Making small AC signal from DC, Cycle Speedo

Discussion in 'General Electronics Chat' started by Motardo, Oct 13, 2011.

  1. Motardo

    Thread Starter New Member

    Sep 21, 2011
    20
    2
    Hello,
    I want to generate a periodic signal to drive my bicycle computer speedometer. The computer speed sensor is a two wire device that I guess is an inductor. When a magnet on the bike wheel passes nearby, it sends a pulse (through the two wires) to the computer. I'm guessing that the pulse is in the micro to millivolt range, and it has positive and negative components, and no DC component.
    I have made oscillator circuits with 555's and comparators, and they output DC pulses in the several volts range. I would like to plug the output of the oscillator into the cycle computer, but first I think I need to convert it to a very small AC pulse. Can you help suggest an easy way to do this?
    P.S. The point is to make a pocket portable frequency counter.
    Thanks
     
  2. wmodavis

    Well-Known Member

    Oct 23, 2010
    737
    150
    The pick up sensor in a bicycle computer is more likely a reed switch.
     
  3. shortbus

    AAC Fanatic!

    Sep 30, 2009
    4,015
    1,531
    Mine is a Hall sensor on my bike computer.
     
  4. SgtWookie

    Expert

    Jul 17, 2007
    22,182
    1,728
    Here is one way to get bipolar pulses from a 555; see the attached.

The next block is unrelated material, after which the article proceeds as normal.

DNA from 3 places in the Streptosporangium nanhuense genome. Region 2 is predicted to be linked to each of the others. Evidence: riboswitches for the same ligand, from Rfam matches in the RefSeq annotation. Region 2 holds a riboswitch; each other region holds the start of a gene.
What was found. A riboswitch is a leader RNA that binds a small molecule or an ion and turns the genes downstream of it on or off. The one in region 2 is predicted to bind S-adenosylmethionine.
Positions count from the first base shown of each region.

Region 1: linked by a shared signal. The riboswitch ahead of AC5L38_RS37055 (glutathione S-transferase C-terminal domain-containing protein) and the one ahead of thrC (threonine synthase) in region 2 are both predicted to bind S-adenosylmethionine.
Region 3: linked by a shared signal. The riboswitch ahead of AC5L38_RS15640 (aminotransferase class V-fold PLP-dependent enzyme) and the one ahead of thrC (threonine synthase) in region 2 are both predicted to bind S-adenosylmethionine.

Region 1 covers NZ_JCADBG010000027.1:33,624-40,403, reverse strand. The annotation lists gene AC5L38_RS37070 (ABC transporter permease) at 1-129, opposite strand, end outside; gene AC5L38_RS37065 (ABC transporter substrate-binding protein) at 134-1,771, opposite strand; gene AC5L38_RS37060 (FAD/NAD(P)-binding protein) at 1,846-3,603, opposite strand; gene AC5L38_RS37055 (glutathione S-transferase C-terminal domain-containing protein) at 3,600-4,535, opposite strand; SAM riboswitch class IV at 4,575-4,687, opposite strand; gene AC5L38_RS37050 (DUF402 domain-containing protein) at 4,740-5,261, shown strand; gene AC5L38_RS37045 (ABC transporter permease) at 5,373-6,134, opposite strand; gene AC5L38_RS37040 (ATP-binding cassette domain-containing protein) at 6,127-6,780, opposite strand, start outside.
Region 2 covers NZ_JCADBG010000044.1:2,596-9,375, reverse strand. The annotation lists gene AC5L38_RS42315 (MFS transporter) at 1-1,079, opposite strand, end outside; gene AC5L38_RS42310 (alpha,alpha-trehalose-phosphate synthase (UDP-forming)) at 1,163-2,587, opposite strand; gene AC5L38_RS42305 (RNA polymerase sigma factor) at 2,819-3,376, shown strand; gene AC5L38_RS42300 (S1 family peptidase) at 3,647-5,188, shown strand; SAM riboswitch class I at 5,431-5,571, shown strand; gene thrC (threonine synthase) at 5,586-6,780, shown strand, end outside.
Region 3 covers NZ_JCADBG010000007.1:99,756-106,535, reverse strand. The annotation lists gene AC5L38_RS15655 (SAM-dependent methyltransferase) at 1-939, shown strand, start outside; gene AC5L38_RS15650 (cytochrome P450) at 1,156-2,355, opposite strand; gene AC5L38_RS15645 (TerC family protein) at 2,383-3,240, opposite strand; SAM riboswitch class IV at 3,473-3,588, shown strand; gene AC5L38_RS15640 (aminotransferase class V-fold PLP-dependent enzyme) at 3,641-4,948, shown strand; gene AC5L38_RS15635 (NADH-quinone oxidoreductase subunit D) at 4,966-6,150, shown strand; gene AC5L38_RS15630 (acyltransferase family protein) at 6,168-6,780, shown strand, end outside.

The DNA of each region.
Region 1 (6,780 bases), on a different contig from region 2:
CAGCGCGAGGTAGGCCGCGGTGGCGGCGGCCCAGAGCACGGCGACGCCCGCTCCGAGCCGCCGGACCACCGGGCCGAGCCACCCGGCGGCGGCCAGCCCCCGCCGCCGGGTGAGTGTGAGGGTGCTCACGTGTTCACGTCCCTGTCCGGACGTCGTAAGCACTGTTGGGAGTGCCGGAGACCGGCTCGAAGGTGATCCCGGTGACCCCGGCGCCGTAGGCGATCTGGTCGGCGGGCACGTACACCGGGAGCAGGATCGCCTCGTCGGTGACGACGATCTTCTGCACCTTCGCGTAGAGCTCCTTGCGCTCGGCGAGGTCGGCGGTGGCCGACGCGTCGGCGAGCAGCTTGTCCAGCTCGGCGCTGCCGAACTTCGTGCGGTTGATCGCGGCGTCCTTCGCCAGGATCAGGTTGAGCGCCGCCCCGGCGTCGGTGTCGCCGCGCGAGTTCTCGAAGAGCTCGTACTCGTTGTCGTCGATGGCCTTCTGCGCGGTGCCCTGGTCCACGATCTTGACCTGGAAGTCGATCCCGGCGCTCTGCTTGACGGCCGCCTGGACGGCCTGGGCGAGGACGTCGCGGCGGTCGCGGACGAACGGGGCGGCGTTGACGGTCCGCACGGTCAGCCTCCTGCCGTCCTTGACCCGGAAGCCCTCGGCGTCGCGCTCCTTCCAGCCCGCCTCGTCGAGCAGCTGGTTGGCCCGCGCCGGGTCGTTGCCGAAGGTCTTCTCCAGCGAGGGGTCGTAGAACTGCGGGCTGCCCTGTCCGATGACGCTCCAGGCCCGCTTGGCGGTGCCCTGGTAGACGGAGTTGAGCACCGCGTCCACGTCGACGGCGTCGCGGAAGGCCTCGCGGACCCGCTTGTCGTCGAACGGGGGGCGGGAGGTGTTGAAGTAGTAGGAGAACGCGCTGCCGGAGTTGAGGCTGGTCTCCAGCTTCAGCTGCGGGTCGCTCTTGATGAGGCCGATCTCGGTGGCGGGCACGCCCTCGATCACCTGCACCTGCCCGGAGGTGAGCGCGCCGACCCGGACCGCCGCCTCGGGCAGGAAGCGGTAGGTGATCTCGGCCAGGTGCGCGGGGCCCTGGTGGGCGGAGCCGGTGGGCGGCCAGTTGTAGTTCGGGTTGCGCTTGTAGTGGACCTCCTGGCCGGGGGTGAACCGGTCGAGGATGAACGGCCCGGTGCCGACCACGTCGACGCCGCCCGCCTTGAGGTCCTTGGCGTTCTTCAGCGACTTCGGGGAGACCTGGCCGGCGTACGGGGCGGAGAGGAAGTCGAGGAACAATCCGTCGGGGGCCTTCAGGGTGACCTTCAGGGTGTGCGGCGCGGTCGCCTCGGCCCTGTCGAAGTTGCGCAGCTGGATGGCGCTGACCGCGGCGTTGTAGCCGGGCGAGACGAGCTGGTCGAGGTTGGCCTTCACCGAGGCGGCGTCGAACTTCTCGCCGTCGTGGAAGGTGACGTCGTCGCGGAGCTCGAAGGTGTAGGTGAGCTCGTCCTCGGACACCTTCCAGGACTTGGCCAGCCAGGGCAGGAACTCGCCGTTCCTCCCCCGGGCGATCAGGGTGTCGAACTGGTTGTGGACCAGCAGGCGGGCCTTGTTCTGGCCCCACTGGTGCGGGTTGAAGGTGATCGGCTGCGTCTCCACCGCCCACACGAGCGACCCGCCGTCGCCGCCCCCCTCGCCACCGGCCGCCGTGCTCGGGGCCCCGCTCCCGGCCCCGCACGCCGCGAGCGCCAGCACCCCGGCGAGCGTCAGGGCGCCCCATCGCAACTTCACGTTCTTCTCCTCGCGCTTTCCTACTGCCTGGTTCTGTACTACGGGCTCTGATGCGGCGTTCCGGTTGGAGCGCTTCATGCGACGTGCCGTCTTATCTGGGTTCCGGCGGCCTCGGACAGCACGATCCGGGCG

C2 allows the rising/falling edges of the output to pass, and R3/VR1 keep the average voltage output centered on 0v. VR1 allows adjustment from 0v p-p to ~9.1% of the supply voltage. It's basically a differentiator circuit.
     
  5. debe

    Well-Known Member

    Sep 21, 2010
    947
    184
    First i would check what your bike computer actualy uses for a pick up. If its 2 wires like the ones i have they are reed switches. If 3 wires then will be a hall switch pickup.
     
  6. Motardo

    Thread Starter New Member

    Sep 21, 2011
    20
    2
    Thank you Sgt. for this schematic. I had an idea that I would need a capacitor to block the DC and pass the AC, but I wasn't real sure how to do it. The graphs you provided next to the schematic really helped me understand how this circuit is working and where the negative pulses are coming from. The voltage on VR1 is just following the current through it; positive when the cap charges and current flows into ground, negative when the cap discharges and current flows up from ground :)
     
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